Waking up at a quarter to five, I roll over to check my phone and there it was on the NHS Track and Trace app: “Continue to self-isolate for nine more days. Your Coronavirus Test is positive.” I swear and wake Squish, my partner, who discovers she’s positive as well. And we get no more sleep that night.
In many ways, the hardest part is waiting until the time is right to phone work and family and let them know the news. It’s particularly tough on Squish, who works for Jammy Custard, a small animation company in Cardiff Bay. I’m at a school that has clear procedures to follow and where the decisions about who else, if anyone, needs to self-isolate happens out of my sight and hearing. Squish has to message her bosses directly, who read the guidelines, decide whether or not to shutter the office, and announce the decision on the company groupchat. It’s tough for her, but happily the people she’s most stressed that she might have passed it on to turn out to be double-jabbed.
We’ve also planned on visiting Squish’s parents over the next two weekends, the first of which we’ve already had to cancel since we were close contacts. So our relief is palpable when business hours arrive and everyone proves sympathetic.
We were lucky enough to self-isolate early, and that’s principally down to the Track and Trace app. It alerted us that we’d been in close contact with a confirmed case and would need to self-isolate; I used it to book a PCR test within the hour, on realising that my cough was a) new and b) continuous; and it was the first thing to tell me I was COVID positive. Without it, I might have gone blithely into work on Thursday morning.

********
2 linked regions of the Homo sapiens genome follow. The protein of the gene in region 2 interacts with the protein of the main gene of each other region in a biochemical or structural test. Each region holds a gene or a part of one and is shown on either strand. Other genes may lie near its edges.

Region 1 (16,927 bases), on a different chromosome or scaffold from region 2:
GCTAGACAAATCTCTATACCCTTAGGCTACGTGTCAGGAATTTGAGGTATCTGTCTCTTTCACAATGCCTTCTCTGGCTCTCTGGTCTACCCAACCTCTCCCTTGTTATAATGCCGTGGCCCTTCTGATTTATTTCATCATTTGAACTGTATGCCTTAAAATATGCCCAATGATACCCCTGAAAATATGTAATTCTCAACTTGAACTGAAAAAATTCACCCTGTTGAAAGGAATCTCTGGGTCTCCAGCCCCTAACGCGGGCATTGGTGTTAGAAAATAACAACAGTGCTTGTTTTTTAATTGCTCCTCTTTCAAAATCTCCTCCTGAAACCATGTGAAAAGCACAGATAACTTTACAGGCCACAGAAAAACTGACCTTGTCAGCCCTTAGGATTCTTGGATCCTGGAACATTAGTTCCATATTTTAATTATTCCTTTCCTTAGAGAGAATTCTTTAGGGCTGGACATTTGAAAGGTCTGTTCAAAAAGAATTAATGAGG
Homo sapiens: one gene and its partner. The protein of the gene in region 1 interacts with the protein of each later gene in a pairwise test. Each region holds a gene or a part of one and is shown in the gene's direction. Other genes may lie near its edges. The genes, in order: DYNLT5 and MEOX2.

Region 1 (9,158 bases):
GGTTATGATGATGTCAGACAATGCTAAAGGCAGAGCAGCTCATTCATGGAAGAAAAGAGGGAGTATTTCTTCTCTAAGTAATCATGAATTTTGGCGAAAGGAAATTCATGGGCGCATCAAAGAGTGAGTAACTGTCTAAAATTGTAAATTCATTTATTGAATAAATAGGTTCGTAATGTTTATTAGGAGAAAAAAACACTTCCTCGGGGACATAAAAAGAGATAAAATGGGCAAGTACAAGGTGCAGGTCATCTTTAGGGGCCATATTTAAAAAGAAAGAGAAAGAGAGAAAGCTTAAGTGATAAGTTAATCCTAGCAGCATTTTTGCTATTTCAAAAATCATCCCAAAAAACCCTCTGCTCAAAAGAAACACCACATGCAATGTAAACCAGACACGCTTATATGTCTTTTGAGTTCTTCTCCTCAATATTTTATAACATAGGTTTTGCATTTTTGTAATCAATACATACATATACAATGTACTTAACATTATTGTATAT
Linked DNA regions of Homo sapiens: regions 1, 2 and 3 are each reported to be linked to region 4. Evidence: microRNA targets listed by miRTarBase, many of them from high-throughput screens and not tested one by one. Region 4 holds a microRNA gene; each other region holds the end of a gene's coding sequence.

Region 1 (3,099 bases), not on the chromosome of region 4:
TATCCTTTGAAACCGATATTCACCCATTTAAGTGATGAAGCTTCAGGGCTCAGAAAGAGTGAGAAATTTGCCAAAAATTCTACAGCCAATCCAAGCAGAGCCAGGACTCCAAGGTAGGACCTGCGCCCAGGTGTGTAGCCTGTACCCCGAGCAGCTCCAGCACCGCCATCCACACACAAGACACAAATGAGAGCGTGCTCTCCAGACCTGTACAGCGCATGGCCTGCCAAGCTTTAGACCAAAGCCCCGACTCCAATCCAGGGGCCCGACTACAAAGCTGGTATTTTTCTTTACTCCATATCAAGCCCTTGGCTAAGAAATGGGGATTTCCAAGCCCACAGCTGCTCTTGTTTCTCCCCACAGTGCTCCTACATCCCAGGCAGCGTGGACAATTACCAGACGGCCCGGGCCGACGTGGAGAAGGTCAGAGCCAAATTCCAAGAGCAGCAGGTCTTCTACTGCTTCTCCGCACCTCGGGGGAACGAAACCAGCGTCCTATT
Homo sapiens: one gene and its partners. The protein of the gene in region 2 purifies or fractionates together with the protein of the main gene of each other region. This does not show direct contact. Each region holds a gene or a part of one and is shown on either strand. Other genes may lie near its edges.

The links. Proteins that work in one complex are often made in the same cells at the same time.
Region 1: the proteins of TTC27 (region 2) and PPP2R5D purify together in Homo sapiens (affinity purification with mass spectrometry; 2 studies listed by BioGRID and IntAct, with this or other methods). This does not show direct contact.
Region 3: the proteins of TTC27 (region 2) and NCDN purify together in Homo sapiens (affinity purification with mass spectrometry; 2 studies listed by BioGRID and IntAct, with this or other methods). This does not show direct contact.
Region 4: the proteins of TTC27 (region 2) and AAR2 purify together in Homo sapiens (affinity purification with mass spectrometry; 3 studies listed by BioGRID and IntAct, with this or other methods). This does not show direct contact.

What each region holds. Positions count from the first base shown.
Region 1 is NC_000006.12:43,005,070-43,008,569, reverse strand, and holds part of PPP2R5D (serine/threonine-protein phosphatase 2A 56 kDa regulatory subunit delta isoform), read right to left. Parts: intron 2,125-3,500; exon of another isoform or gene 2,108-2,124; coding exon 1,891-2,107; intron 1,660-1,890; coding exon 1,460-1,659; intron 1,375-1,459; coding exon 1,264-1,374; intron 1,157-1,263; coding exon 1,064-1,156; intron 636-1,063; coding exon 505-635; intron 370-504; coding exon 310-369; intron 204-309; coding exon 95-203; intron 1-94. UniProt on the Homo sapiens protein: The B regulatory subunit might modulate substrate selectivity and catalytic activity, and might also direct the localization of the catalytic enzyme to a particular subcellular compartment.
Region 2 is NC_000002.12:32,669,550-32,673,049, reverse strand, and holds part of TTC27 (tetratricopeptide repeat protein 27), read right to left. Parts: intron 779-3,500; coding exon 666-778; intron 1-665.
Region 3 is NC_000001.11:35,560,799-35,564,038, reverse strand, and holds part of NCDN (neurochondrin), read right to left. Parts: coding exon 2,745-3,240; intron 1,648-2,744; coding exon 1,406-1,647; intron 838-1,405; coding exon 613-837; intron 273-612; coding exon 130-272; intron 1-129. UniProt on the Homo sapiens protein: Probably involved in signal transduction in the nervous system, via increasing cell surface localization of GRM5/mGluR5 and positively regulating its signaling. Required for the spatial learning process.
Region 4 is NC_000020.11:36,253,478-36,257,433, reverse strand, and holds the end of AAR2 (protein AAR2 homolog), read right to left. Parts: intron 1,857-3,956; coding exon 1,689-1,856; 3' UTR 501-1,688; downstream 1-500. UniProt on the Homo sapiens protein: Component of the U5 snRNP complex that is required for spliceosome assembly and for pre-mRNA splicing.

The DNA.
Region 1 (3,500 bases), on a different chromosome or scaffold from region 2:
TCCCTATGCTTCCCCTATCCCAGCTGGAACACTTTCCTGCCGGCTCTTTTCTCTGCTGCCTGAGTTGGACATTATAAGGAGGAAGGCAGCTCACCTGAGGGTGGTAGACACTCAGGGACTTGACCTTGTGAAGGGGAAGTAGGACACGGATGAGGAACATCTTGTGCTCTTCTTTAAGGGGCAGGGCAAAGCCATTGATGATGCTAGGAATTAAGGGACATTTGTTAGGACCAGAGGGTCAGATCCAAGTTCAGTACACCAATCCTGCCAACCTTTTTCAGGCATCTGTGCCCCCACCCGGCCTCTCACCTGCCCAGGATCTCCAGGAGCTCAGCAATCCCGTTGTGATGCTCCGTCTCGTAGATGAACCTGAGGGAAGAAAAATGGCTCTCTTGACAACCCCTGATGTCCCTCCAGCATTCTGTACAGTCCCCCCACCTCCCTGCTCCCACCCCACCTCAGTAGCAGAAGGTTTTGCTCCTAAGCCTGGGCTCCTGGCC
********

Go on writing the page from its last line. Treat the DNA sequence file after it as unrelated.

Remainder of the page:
It got an avalanche of bad press on its launch and doesn’t seem to be much trusted among my neighbours and friends, which I think largely unjustified. A lot of pieces of software get bad press for being ramshackle at launch but improve massively after a few updates and patches, and that seems to be the case here: one peer-reviewed paper says it may have prevented hundreds of thousands of cases, and thousands of deaths.
Tea, chores and Tesco home deliveries dominate the morning. Track and trace call in the afternoon and spend a long time checking my symptoms and going through my movements all the way back to June 9th. The woman concerned either has a slow laptop or is a bad typist, and data entry takes ages. It’s further complicated by the fact that my phone connection is dodgy at first. I’m grateful for my emergency landline as well as for my working knowledge of the NATO Phonetic Alphabet, which I’ve never used so extensively.
Shattered after all that, Squish and I round off the day with two movies. First up was The Lovebirds, a rom-com about a likeable hipster couple thrust into a crime plot, where they subvert the genre, bicker humorously, solve the mystery and save their relationship. Just the pick-me-up we needed.
We follow up with Anna and the Apocalypse, a low-budget zombie musical which borrows extensively from Shaun of the Dead but manages to get a lot of heart and heft into its utterly daft premise. Cleverly, it takes itself seriously as both a zombie film and a musical, rather than letting the two forms sabotage each other for cheap laughs, and some of the songs are absolute bangers.
I have a headache, runny nose and cough all day, while Squish is only starting to show symptoms, but in any case, we get to bed early.